I suppose each pilot must find in some single manifestation of flight a quintessence that resonates more than any other. For some it may be speed, or wild aerobatics, or the sound of a Merlin or formation of radials, or the sweet glint of sunlight on a liner inaudibly high in a sky of pure blue. For me it is, and always has been, the act of gliding. The glide of the vulture radiates the truth that makes all flight possible. That truth spoke, over millennia, to every human who imagined being able to fly and most intelligibly to the few who set about to do it and actually succeeded.

I was not alone in being thrilled by the mere sight of something gliding. The collective “Ooh!” evoked by the long flight and smooth landing of a sheet of paper hastily folded while the teacher was out of the room revealed a general susceptibility to its charm. Ten-cent balsa airplanes—the kind whose flat wings and tail slid into slots in a two-dimensional fuselage imprinted in red with insignia and a pilot—would loop if flung with sufficient force and then settle into a series of scallops, but their achievement was not crowned until they had settled, straight and flat, to the ground, slid, and then spun half-round as a blade of grass caught a settling wingtip.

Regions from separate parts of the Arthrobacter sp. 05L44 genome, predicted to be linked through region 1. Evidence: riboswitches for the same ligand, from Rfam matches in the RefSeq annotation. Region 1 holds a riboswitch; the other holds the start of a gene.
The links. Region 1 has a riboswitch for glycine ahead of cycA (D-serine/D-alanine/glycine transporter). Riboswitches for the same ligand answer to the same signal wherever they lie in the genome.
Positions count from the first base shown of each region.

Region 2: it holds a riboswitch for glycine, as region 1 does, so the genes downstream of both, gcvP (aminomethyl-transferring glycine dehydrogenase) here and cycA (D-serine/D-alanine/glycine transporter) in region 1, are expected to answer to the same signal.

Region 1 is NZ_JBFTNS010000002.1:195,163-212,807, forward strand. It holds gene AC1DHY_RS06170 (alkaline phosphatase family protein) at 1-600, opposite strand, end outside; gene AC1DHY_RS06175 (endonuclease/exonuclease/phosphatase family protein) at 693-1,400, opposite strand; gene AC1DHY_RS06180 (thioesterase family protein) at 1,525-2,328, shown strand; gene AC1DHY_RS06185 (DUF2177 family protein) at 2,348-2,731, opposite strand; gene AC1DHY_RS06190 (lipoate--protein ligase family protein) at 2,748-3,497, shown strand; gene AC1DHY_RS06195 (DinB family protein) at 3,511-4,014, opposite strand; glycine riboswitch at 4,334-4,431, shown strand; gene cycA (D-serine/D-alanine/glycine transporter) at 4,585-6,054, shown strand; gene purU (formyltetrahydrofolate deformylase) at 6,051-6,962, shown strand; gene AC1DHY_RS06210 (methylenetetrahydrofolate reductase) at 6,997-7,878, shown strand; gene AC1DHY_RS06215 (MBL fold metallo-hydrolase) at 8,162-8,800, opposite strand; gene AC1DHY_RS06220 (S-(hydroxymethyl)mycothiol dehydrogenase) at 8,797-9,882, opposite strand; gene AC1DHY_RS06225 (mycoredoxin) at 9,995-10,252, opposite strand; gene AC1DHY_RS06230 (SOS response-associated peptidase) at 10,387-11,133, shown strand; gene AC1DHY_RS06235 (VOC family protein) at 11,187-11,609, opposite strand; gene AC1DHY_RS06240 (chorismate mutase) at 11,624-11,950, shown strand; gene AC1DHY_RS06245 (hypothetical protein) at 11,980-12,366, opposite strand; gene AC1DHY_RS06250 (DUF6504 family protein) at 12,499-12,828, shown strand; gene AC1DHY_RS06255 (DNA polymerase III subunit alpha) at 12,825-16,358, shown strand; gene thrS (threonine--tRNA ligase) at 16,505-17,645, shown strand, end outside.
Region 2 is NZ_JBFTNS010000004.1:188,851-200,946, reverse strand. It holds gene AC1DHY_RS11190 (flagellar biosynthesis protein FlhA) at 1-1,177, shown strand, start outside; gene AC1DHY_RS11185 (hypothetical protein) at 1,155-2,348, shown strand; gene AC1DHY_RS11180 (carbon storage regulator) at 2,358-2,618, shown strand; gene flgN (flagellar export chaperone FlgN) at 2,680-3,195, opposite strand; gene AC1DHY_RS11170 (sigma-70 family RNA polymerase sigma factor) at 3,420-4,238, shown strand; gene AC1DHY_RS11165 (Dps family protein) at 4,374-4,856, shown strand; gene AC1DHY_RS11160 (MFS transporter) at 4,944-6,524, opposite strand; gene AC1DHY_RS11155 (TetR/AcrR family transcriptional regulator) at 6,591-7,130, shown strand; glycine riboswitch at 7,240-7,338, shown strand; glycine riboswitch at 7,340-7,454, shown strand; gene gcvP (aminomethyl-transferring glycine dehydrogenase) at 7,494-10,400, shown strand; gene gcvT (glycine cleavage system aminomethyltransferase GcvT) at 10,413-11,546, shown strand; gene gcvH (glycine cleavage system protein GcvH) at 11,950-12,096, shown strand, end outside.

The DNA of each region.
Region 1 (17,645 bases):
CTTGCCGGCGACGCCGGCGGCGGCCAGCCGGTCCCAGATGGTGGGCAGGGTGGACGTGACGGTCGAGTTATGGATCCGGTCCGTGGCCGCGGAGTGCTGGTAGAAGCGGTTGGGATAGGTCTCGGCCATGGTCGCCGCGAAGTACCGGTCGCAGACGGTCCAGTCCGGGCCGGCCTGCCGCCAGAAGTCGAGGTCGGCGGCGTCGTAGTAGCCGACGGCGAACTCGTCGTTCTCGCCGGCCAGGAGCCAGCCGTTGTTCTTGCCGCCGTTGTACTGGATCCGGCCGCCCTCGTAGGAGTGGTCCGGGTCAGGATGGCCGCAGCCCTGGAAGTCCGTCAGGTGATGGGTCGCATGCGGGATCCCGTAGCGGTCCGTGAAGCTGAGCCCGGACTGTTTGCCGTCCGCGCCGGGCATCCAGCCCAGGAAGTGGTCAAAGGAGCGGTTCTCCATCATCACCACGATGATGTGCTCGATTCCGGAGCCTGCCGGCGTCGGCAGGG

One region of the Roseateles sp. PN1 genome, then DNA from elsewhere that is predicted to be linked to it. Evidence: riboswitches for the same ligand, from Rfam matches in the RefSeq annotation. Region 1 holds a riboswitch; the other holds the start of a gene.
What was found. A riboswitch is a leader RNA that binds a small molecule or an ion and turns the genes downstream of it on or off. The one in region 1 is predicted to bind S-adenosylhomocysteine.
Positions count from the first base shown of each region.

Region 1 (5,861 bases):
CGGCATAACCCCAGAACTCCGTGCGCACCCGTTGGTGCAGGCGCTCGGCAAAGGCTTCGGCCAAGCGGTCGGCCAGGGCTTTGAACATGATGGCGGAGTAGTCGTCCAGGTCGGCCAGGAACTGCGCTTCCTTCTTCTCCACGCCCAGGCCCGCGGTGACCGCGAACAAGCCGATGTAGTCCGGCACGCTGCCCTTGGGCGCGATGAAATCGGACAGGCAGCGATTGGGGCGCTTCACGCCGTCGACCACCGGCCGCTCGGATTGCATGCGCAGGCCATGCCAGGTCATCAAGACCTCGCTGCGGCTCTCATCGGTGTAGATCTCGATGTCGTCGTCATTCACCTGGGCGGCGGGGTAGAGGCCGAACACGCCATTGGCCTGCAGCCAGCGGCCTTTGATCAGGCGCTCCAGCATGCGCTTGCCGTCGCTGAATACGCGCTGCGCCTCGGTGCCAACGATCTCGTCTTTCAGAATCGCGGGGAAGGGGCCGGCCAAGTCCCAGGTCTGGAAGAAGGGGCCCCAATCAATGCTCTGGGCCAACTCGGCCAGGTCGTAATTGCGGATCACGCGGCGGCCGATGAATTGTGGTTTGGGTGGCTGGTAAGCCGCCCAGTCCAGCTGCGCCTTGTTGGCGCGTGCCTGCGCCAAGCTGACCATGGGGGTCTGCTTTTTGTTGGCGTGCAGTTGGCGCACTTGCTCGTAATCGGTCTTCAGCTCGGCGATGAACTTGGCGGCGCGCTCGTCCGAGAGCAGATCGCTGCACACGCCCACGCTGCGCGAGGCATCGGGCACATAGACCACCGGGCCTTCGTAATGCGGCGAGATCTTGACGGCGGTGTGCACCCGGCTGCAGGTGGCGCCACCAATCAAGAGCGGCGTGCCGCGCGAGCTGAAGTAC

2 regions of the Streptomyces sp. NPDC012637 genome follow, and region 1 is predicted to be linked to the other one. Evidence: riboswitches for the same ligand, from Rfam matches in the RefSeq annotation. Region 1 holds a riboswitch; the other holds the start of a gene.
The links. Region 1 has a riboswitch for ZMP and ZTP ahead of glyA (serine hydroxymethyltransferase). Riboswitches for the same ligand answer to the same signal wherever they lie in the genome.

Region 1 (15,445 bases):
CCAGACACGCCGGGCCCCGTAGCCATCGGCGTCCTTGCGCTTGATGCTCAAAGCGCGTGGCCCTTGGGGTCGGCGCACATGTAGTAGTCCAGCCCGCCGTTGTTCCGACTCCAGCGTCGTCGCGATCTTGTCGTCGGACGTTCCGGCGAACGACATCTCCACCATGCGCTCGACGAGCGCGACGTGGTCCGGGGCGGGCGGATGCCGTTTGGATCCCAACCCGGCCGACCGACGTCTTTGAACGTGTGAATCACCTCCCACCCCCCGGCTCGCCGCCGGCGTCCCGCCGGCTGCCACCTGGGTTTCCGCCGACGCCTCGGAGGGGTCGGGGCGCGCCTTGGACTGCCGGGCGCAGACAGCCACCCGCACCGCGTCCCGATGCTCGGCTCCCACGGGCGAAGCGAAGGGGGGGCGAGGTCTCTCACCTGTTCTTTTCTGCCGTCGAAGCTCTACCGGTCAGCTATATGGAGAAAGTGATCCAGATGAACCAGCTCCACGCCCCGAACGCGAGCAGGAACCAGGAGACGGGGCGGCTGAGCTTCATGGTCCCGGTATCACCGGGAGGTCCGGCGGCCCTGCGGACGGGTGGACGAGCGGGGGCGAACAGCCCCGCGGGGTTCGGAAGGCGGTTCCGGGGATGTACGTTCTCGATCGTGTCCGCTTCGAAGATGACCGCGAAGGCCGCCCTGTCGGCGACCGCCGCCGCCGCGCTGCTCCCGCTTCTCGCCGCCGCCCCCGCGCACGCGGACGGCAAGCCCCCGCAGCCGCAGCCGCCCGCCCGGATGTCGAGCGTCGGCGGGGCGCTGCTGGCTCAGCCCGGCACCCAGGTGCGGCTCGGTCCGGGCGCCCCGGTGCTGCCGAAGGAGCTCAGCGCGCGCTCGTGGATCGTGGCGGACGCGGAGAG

Decades ago, I bought a glider kit from a hobby shop. A product of Easy Built Models of Lockport, New York, it was called “Super Soarer.” It had a 6-foot gull wing and a cruciform tail, and its tall fin had an elegant semielliptical shape. I built it, but then put off weighting its nose and flying it. It was such a handsome thing that I feared what a bad landing or encounter with a tree might do to it. After a long delay, I hung it from the ceiling of my office, where it slowly oscillated until its translucent tissue became brittle, and dust darkened the fuselage’s doped balsa skin.